You may have come across a recent online video that went viral featuring one of the late President Daniel arap Moi’s cronies, Fred Gumo. He is berating Nakuru politician Koigi Wamwere for vowing never to forgive Moi for the great suffering he caused him through many years of detention.
Gumo gets very indignant, in that silly manner Nyayo sycophants used to affect, wondering how Koigi would have the impudence to speak ill of a man Gumo describes as a benefactor.
According to Gumo, Moi gifted the “thankless” Koigi with 50 acres of land, a car, and also paid for the education of one of his sons in Kabarak school. For the record, Koigi denied through a tweet ever receiving those gifts and also pointed out that none of his children could have been educated by Moi as they grew up in Norway where the family was in exile. I won’t presume to know who between Gumo and Koigi was speaking the truth. Either way, the exchange was incidental to the larger question of when one should forgive – or whether one should do so at all.
Holy Scripture exhorts on the importance of forgiveness. Indeed it is a great virtue. Yet, for it to be genuine, it can’t just come out of the blue. It is a journey. A conscious and deliberate one that starts and ends somewhere. It is not open-ended. At its best, forgiveness is reciprocal. It should be a two-way street where both parties – the guilty and the wronged – reach an understanding. The offender admits to his offence, says sorry, and the victim forgives him. It has repeatedly been said that in one of Moi’s final speeches as President, he spoke of having forgiven all those who had wronged him and, by the same token, asked those he had wronged to forgive him too. That is a good start. However the process should not end at just a casual, verbal expression of regret. That’s not what the New Testament meant it to be. Forgiveness must be set on a foundation of Truth. It should only come after a clear acknowledgement of guilt by the wrongdoer.
Any apology, for it to be meaningful, must be specific. It must reflect sincere remorse. One can go further: about restitution being a component of forgiveness, and about justice preceding reconciliation. Only after that can true healing occur. For instance, a fellow who has violently evicted me from my piece of land and makes me an IDP would be crazy to expect forgiveness from me while he continues to occupy my land illegally, and doesn’t even sound repentant. That would be fake forgiveness, which is what we see extracted at political rallies. When Moi spoke about forgiveness, he should have taken the next step of seeking amends with those he tormented, commencing at least with symbolic moves. A good beginning should have been instituting a Truth and Reconciliation panel to delve into the wrongs of his regime. He didn’t have to leave it to his successors, who don’t seem particularly keen on getting to the bottom of past impunity anyway.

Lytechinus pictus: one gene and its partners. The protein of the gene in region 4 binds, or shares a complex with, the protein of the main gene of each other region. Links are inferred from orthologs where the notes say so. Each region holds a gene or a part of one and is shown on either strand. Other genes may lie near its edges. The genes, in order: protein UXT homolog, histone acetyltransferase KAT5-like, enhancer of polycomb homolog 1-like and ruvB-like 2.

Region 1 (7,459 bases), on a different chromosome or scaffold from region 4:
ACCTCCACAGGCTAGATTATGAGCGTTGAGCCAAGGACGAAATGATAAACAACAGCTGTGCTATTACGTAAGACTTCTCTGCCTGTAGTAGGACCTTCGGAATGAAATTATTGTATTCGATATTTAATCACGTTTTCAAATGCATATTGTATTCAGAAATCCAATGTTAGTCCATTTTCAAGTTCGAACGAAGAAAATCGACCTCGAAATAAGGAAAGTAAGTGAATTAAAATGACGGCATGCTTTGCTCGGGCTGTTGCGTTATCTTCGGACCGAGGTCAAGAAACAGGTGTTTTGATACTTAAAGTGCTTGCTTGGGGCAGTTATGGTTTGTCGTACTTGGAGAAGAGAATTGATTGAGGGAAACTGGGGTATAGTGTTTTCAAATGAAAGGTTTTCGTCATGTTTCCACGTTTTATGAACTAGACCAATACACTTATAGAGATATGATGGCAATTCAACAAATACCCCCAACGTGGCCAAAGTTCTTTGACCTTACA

I don’t think it’s Gumo’s right, or anybody’s, to judge Koigi. Sometimes forgiveness is an overrated virtue. Those who went through the horror of the Nyayo House torture dungeons have a harrowing tale to tell. It’s impossible and even exceedingly callous to wish it away. Forgiveness is a choice. It is personal. It shouldn’t be forced from a victim. Those who feel they are not ready to offer it should not be condemned for their decision. It is only them who know what they underwent. And only they have the right to signal the necessary closure.
Koigi’s stance is being contrasted with that of Raila Odinga, who also endured many years of detention under Moi. During the former President’s funeral, he announced that he had let bygones be bygones when he met Moi privately in 2018. Predictably, the usual activists have chosen to fiercely criticise that decision. They shouldn’t. Just as in Koigi’s case, individual choices must be respected. Each person has a motive for why he wants to forgive – or not to. Each victim’s experience is different. It has been said that Raila’s motives are entirely for political gain. If so, so be it. It’s all up to his conscience. The activists need not waste their time on Twitter wanting to dictate what Raila’s principles should be or what path his political life should follow.
The forgiveness cult goes back to Jomo Kenyatta after he left detention in 1961. It became the easy way out to condone, and even excuse, injustices that had been committed before. Ever since, a self-perpetuating culture has developed in this country where we prefer to close our eyes to evil deeds colleagues commit. We cite the need for unity, peace and what have you. It is a cowardly posture.